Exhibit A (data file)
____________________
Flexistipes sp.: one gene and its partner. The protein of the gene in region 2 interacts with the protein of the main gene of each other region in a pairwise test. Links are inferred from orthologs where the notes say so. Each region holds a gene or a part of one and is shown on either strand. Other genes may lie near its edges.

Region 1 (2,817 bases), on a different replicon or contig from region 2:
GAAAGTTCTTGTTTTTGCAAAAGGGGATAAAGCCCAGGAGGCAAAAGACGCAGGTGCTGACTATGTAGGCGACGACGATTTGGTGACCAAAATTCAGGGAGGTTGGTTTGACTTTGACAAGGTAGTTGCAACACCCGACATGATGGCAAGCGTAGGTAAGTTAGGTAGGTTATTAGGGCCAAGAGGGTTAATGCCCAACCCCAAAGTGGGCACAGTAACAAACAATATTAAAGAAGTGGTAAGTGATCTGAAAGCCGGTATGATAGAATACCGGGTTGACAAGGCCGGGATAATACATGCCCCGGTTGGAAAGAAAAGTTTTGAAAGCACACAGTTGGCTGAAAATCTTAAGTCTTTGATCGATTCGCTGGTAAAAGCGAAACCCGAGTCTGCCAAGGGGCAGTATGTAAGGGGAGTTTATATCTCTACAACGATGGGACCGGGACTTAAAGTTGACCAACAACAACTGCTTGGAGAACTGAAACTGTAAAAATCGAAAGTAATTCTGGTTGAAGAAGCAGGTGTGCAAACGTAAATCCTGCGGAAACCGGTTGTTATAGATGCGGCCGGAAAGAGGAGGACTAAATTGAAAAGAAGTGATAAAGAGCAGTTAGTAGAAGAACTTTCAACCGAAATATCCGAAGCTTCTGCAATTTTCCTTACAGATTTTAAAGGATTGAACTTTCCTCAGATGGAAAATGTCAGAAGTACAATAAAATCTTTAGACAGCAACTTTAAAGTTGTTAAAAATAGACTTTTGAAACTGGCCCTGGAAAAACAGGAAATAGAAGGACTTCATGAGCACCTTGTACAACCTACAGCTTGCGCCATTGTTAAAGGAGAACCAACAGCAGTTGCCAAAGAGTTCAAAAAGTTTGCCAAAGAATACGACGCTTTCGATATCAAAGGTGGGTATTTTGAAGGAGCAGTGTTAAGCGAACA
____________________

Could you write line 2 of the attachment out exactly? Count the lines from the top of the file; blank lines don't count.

Region 1 (2,817 bases), on a different replicon or contig from region 2: